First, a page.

- Author: Devii R. Rao
Dr. Jeff Stott, UC Cooperative Extension Professor of Pathology, Microbiology & Immunology at UC Davis, recently gave a talk on foothill abortion at a producer meeting in San Luis Obispo County. Click this link to see his PowerPoint presentation: http://cesanluisobispo.ucanr.edu/files/267719.pdf. For those of you who were not able to attend, I summarized some great information from his talk below.
Signs of Foothill Abortion
The foothill abortion bacterium can cause fetal mortality. The bacteria live in the uterus for 30-40 days. So, if you breed animal during that time, 3-4 months later she'll abort, cycle back and re-breed. The bacterium can also cause term abortions or weak calves. Heifers and cows are susceptible to foothill abortion if they get bit 30 days prior to conception to 150 days after conception. If they are exposed before or after this time they will probably not be affected. If an animal is infected as late as 5 months into gestation, she will likely give birth, but her calf will be weak.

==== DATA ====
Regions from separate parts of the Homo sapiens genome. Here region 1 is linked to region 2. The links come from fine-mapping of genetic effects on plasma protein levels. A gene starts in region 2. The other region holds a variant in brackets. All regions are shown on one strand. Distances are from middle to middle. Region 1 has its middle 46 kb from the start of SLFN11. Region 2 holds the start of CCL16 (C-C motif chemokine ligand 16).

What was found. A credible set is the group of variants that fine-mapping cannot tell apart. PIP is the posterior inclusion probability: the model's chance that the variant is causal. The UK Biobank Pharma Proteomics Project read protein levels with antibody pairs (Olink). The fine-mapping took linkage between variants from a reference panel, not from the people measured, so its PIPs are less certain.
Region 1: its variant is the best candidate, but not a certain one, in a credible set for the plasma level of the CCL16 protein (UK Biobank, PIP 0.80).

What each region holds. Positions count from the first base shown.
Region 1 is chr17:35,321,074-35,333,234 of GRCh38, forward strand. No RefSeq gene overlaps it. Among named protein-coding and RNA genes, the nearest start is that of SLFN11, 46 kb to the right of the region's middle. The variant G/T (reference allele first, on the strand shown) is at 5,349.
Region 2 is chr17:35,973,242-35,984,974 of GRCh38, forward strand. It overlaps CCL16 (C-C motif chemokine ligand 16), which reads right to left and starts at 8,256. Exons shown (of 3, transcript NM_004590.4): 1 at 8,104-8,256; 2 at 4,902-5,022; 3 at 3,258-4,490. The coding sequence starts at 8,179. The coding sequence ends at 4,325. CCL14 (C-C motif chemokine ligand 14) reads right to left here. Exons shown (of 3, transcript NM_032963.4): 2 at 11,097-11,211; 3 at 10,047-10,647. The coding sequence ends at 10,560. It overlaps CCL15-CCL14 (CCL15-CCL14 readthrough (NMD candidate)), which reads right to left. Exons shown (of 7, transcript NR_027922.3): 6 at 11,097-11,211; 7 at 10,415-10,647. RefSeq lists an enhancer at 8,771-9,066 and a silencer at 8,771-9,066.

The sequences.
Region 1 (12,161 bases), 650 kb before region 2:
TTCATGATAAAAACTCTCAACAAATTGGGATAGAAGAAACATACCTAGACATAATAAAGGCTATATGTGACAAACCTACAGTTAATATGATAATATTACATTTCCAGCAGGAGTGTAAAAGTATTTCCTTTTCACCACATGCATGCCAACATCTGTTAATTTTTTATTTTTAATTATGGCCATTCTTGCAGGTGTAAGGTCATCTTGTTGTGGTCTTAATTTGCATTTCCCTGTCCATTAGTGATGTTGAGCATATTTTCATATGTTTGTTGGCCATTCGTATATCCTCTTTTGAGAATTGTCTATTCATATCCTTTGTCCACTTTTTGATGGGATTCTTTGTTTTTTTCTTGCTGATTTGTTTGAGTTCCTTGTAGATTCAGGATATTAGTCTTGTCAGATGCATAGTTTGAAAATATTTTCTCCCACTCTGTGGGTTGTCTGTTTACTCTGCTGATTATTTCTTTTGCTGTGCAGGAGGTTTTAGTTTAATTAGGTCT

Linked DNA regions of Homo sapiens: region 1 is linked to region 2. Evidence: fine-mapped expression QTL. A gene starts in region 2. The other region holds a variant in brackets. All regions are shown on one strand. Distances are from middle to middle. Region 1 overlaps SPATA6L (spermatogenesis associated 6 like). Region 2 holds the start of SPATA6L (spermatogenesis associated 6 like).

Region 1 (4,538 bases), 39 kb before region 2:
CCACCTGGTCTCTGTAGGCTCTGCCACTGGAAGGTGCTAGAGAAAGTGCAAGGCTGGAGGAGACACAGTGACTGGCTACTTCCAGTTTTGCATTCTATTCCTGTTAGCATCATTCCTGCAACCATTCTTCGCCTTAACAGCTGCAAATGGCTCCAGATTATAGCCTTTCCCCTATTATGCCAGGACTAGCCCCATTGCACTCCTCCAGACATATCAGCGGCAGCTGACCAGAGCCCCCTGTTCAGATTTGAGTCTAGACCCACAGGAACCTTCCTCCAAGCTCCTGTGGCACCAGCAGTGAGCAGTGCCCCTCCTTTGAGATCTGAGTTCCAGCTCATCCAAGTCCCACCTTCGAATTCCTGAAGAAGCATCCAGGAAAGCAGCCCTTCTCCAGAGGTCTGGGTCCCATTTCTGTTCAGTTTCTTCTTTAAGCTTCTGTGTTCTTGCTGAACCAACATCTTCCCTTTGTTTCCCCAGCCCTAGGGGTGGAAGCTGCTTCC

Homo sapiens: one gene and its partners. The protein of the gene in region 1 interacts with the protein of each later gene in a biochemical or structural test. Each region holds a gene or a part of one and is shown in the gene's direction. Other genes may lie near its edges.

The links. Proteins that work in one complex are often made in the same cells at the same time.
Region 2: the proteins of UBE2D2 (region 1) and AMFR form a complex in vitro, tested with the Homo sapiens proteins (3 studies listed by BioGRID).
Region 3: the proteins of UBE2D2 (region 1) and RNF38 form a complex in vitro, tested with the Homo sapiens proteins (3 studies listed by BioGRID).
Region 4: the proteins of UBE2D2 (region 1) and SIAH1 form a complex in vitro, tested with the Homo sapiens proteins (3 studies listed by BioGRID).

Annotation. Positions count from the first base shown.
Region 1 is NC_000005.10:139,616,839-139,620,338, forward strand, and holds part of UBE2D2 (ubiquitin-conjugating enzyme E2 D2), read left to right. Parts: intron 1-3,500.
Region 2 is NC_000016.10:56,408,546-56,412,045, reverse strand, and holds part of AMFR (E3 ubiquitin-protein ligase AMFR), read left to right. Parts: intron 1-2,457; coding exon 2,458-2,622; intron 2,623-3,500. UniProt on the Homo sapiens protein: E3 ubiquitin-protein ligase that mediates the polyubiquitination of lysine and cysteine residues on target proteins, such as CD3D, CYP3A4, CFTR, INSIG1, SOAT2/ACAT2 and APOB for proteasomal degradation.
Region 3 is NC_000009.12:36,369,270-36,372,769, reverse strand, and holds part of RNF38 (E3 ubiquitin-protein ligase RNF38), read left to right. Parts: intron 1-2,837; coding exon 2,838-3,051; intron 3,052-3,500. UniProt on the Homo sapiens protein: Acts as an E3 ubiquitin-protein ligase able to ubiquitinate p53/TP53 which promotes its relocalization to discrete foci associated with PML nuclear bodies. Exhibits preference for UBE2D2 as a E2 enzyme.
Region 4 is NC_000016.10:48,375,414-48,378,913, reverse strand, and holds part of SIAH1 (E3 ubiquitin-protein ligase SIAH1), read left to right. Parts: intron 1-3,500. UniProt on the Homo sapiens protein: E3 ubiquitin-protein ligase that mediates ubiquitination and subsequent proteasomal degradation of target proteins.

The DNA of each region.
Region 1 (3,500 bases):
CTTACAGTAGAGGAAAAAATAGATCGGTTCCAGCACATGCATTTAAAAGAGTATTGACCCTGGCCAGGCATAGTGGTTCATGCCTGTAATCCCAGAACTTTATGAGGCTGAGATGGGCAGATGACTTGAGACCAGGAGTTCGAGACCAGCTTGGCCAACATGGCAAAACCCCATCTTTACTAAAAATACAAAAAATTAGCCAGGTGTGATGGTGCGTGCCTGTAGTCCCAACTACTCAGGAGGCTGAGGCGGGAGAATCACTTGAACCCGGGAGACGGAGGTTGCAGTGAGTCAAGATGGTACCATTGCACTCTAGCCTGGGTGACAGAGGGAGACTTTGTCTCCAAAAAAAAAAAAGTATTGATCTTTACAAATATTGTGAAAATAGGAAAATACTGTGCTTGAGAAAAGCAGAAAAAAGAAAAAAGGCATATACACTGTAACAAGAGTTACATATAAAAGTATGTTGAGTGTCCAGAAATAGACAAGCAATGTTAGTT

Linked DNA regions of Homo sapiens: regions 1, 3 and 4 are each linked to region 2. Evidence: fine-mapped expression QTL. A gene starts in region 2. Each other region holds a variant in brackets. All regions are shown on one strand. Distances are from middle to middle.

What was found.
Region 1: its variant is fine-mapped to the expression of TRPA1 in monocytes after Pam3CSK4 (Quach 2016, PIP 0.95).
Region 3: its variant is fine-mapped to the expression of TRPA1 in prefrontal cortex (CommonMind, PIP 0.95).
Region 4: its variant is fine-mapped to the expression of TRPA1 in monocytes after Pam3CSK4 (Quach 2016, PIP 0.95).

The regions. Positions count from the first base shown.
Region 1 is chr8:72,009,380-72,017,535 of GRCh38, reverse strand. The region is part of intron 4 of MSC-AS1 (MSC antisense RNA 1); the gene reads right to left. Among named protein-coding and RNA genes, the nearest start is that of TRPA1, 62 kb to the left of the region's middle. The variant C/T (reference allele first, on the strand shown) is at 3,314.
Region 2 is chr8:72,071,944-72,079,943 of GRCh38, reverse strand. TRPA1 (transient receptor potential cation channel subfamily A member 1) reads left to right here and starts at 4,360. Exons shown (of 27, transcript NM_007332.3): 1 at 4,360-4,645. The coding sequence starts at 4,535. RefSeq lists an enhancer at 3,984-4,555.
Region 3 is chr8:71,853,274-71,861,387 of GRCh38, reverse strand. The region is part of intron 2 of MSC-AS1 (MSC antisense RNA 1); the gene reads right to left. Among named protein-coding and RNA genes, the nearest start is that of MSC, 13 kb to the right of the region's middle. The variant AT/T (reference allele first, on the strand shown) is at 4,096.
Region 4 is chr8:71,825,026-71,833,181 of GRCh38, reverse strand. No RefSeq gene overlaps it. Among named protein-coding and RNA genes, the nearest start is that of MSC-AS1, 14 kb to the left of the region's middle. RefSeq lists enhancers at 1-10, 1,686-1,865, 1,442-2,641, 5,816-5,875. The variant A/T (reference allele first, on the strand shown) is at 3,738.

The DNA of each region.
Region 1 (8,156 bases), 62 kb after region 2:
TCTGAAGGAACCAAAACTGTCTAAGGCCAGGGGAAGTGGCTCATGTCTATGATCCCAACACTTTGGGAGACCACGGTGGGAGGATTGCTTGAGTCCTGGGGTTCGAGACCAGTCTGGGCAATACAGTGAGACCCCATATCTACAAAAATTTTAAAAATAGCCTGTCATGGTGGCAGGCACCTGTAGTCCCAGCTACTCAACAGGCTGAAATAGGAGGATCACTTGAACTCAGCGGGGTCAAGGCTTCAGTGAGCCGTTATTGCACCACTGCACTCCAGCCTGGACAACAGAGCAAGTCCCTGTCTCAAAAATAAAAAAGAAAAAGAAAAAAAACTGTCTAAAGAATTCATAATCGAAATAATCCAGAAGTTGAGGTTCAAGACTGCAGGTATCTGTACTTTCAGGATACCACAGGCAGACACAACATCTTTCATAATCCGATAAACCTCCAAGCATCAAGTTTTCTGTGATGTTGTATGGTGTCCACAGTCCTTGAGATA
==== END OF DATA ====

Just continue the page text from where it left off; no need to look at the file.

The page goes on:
Ranchers can lose up to 90% of their calf crop when unexposed cows are brought into a new area and are exposed to the tick for the first time.
You can vaccinate calves as soon as you know you're going to keep them as replacement heifers. But, the foothill abortion vaccine should not be given to pregnant females or those who will be bred within 60 days after vaccination. Animals vaccinated during that time period may lose the fetus.
There have been no reports of anaphylaxis, illness, or death associated with the vaccine. The foothill abortion vaccine can be administered at the same time as the brucellosis vaccine without causing any apparent problems. Some skin reactions have been observed, however. These include swelling at the injection site around 21-56 days after vaccination. The swelling is actually related to an immune response, likely the live bacteria at the injection site still active from the vaccine, which are acting as a “booster shot.”
Foothill abortion has only been documented in California, Nevada, and Oregon, so it has been difficult to get a company to produce the vaccine. However, cattlemen in foothill abortion areas have been vocal for a long time and because of that we are now getting closer to having a vaccine commercially available.